“I never sleep, ’cause sleep is the cousin of death.”
One of hip-hop’s most venerated lyrics is incorrectly attributed to the genius of Nas. Not that the man isn’t a genius―it wouldn’t be surprising to find the title stamped on his birth certificate, it’s just important to know that this particular nugget of brilliance didn’t come straight from his dome. It’s actually an African proverb. The genius of Nas was to remix it in a way that masterfully suggests street life hustling and the quiet drama that comes with it. Shakespeare for the pavement.
Jon Connor is no Nas, but his new mixtape, While You Were Sleeping, makes it obvious that somewhere across the long landscape of busy midnights, Connor used the above lyric as his Duracell. While You Were Sleeping is his third mixtape in a year’s time, and shows very little signs of fatigue. The Flint native, like Nas before him, is channeling something beyond himself. The self-ascribed ‘People’s Rapper’ sees himself as something of a messianic figure, someone to lead the people away from the slums of wack rap. Just listen to the angelic billow of the title track. Like the Terminator character of the same name, Connor has been appointed by the people (of Flint, in this case) to win back the world they lost to their own invention. While the fictional Jon Connor had to retake his world from mechanized overlords, the emcee seems intent on taking hip-hop back from the mechanized system that has robbed it of its proletariat roots: the Industry. Even Nas has lost his way; in a recent interview he says that rap is “about bragging and talking about things the average person doesn’t have.” Hip-hop used to be about rapping about the things the average person was kept from having.
Potential critics of Jon Connor might get hung up on the amount of preachin’ done on While You Were Sleeping. After all, Connor postures as much as the emcees he criticizes. In “Don’t Want To Be”, one of the strongest tracks on the album, Connor quips “Another rapper like we fucking need it/See, this is ain’t rapping this is teaching, and what I preach/The reason that I’m breathing. . .” But what distances Connor from the pack is that his posturing seems to come from a good place. In a case similar to Lupe Fiasco’s “Around My Way (Freedom Ain’t Free)” fiasco involving Pete Rock, Connor found himself on the wrong side of a lawsuit. MC Breed’s widow sued Connor after paying homage to Midwest hip-hop’s pioneer, through the track “Ain’t No Future”. Sometimes even good vibes get you in trouble in the rap game.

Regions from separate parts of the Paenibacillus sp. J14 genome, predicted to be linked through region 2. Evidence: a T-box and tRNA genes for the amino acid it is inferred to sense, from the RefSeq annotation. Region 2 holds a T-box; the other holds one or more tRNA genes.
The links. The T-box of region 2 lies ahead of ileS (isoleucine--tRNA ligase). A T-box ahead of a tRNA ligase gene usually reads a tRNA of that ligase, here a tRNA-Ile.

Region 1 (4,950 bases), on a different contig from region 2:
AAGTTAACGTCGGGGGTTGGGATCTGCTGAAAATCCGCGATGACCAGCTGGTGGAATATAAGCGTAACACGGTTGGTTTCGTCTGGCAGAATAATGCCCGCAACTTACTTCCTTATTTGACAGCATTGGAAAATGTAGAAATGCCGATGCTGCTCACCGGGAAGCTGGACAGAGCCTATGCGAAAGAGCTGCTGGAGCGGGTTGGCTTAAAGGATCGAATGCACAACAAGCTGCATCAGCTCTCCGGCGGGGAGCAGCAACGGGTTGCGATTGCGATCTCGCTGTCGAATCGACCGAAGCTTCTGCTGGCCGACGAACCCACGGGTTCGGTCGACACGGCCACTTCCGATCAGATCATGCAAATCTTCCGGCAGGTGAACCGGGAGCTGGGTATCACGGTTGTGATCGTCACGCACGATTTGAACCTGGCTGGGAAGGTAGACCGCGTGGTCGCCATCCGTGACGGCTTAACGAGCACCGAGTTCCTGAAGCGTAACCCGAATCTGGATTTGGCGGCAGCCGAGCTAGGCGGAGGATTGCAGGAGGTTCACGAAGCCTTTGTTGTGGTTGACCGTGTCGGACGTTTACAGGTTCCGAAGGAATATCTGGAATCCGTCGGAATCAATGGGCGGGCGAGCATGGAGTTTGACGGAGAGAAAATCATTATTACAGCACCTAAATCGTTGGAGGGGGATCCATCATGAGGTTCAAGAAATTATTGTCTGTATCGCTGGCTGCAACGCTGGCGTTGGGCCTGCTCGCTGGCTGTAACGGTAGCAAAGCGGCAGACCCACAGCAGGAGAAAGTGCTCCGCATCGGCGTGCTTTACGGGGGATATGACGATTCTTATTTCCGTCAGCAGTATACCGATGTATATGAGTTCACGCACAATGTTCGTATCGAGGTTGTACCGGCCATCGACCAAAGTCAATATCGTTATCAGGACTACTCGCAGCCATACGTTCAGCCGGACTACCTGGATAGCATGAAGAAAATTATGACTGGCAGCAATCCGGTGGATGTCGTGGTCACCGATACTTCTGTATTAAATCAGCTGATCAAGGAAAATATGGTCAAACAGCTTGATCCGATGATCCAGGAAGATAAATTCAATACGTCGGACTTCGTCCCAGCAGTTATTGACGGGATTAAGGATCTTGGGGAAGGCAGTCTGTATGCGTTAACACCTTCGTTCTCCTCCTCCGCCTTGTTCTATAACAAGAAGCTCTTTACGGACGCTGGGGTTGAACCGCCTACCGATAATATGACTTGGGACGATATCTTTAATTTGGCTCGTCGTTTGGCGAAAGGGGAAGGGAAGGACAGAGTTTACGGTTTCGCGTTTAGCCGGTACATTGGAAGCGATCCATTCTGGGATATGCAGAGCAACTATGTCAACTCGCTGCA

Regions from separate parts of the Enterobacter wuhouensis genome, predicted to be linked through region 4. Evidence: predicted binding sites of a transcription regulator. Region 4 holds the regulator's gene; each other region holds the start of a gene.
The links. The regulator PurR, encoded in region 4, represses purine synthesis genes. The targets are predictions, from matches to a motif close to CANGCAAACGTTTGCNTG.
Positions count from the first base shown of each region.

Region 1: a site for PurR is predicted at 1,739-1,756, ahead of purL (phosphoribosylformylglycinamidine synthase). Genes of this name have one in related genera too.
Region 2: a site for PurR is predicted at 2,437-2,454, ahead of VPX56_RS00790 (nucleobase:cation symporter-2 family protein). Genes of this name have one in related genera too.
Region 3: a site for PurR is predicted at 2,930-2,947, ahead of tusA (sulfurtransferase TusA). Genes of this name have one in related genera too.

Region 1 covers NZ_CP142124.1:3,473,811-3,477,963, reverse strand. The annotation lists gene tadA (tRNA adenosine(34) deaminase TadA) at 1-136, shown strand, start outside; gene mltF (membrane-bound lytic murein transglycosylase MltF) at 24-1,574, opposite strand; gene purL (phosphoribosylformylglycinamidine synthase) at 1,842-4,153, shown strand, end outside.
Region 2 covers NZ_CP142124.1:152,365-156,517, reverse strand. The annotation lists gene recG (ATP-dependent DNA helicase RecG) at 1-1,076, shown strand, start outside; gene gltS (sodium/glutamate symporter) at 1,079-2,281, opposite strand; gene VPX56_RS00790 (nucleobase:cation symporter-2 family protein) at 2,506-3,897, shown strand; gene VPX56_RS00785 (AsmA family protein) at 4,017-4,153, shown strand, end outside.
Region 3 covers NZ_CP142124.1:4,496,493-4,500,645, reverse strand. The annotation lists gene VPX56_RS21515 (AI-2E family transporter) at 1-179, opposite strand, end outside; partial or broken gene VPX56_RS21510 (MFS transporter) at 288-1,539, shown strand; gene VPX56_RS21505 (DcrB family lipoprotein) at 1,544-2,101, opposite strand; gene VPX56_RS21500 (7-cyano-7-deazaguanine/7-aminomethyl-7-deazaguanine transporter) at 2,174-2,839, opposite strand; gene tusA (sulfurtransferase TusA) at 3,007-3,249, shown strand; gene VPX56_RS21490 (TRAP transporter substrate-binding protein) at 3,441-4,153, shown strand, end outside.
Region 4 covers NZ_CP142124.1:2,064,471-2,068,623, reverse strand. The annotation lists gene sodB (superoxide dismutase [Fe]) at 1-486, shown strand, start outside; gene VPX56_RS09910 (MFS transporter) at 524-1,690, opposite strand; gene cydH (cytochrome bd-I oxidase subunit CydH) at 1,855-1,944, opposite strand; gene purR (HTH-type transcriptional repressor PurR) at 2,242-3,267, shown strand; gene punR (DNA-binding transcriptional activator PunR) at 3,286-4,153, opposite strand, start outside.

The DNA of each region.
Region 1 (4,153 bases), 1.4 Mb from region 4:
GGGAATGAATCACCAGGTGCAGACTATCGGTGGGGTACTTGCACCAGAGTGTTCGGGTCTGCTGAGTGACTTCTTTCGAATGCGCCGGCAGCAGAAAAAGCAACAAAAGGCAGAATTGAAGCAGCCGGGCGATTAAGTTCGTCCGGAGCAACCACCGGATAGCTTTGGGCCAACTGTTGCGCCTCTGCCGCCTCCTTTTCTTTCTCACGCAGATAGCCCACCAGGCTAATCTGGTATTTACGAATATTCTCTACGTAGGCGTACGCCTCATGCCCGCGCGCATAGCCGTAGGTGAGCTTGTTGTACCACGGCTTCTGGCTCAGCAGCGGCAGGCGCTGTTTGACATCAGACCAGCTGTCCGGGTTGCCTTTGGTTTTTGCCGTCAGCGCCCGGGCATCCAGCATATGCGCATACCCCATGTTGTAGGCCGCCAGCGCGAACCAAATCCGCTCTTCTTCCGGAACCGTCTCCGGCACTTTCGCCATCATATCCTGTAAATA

But overall, it is Connor’s heart and resolve that win over any listener of While You Were Sleeping. Though his lyrics never reach the measured intricacy of a young Nas, they come off as heartfelt as Goodie Mob at a family member’s intervention. Connor had said in the past that “a mixtape is a vehicle for reaching my goal but my albums is a piece of my soul,” and this particular mixtape seems caught somewhere in the middle, which is a good thing. In the Stankonian “Diamonds” and the Optiks-produced “Dubby”, Connor lays his soul on the line at 200 bph (bars per hour). His verbal dexterity makes it hard for some of the album’s producers, especially Rio The Ghost & T. Boyd, who supply the tepid “Never Left”, “Rags 2 Riches”, and “Burn Notice”, to measure up to his talent. And other than the heavy-handed “Standing In The Sun”, Connor seems to do a good enough job self-producing. “Lone Star”, the album’s ripest cut, is a prime example.
In the end, Connor provides us with a well-flowing, intimate work that knows a thing or two about production value and everything about emotional cues. In a perfect world, I would be able to give it a 3.75 out of 5. But since I’m just as susceptible to the suck of gravity, and must work within both the realities of physics, and the Potholes’ rating system, While You Were Sleeping gets a 3.5. Points must be detracted for the very thing Connor warns against in his The People’s Rapper LP: “Back in the day, you’d do an album in a year, you were straight/Now you gotta drop a song every day to be great/The niggas start falling off just tryin’ to keep up the pace/And in a sense, it devalues all of the music we make.” Somewhere, Connor should be sleeping; slumber might be related to death, but it also shares a parent with perfection.